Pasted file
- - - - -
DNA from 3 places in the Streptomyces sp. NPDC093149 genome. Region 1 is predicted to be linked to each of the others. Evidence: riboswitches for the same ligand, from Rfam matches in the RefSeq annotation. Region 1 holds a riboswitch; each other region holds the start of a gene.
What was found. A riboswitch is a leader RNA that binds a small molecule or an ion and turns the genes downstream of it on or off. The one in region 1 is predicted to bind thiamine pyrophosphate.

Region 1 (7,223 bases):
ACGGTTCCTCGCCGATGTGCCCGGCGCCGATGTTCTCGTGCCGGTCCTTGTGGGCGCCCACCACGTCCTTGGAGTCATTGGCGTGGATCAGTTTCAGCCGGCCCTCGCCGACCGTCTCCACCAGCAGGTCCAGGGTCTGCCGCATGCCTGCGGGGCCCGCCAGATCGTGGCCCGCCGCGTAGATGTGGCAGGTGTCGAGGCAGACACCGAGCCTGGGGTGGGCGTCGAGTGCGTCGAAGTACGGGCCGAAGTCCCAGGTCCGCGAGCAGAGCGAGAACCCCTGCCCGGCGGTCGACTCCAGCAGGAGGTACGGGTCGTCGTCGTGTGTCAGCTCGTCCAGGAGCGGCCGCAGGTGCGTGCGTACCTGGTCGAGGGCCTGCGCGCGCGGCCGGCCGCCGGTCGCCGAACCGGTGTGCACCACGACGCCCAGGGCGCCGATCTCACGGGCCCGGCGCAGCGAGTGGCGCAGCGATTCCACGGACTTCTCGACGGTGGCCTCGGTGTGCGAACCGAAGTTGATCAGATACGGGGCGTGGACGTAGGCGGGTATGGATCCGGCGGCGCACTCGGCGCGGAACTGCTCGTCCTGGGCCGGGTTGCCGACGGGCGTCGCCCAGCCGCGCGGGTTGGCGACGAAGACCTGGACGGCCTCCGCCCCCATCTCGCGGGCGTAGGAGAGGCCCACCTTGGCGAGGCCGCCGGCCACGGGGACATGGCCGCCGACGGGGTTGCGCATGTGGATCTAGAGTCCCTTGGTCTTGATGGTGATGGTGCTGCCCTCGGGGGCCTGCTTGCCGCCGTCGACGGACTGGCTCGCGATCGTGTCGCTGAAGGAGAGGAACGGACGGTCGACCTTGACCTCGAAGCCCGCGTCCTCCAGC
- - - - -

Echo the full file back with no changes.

DNA from 3 places in the Streptomyces sp. NPDC093149 genome. Region 1 is predicted to be linked to each of the others. Evidence: riboswitches for the same ligand, from Rfam matches in the RefSeq annotation. Region 1 holds a riboswitch; each other region holds the start of a gene.
What was found. A riboswitch is a leader RNA that binds a small molecule or an ion and turns the genes downstream of it on or off. The one in region 1 is predicted to bind thiamine pyrophosphate.

Region 1 (7,223 bases):
ACGGTTCCTCGCCGATGTGCCCGGCGCCGATGTTCTCGTGCCGGTCCTTGTGGGCGCCCACCACGTCCTTGGAGTCATTGGCGTGGATCAGTTTCAGCCGGCCCTCGCCGACCGTCTCCACCAGCAGGTCCAGGGTCTGCCGCATGCCTGCGGGGCCCGCCAGATCGTGGCCCGCCGCGTAGATGTGGCAGGTGTCGAGGCAGACACCGAGCCTGGGGTGGGCGTCGAGTGCGTCGAAGTACGGGCCGAAGTCCCAGGTCCGCGAGCAGAGCGAGAACCCCTGCCCGGCGGTCGACTCCAGCAGGAGGTACGGGTCGTCGTCGTGTGTCAGCTCGTCCAGGAGCGGCCGCAGGTGCGTGCGTACCTGGTCGAGGGCCTGCGCGCGCGGCCGGCCGCCGGTCGCCGAACCGGTGTGCACCACGACGCCCAGGGCGCCGATCTCACGGGCCCGGCGCAGCGAGTGGCGCAGCGATTCCACGGACTTCTCGACGGTGGCCTCGGTGTGCGAACCGAAGTTGATCAGATACGGGGCGTGGACGTAGGCGGGTATGGATCCGGCGGCGCACTCGGCGCGGAACTGCTCGTCCTGGGCCGGGTTGCCGACGGGCGTCGCCCAGCCGCGCGGGTTGGCGACGAAGACCTGGACGGCCTCCGCCCCCATCTCGCGGGCGTAGGAGAGGCCCACCTTGGCGAGGCCGCCGGCCACGGGGACATGGCCGCCGACGGGGTTGCGCATGTGGATCTAGAGTCCCTTGGTCTTGATGGTGATGGTGCTGCCCTCGGGGGCCTGCTTGCCGCCGTCGACGGACTGGCTCGCGATCGTGTCGCTGAAGGAGAGGAACGGACGGTCGACCTTGACCTCGAAGCCCGCGTCCTCCAGC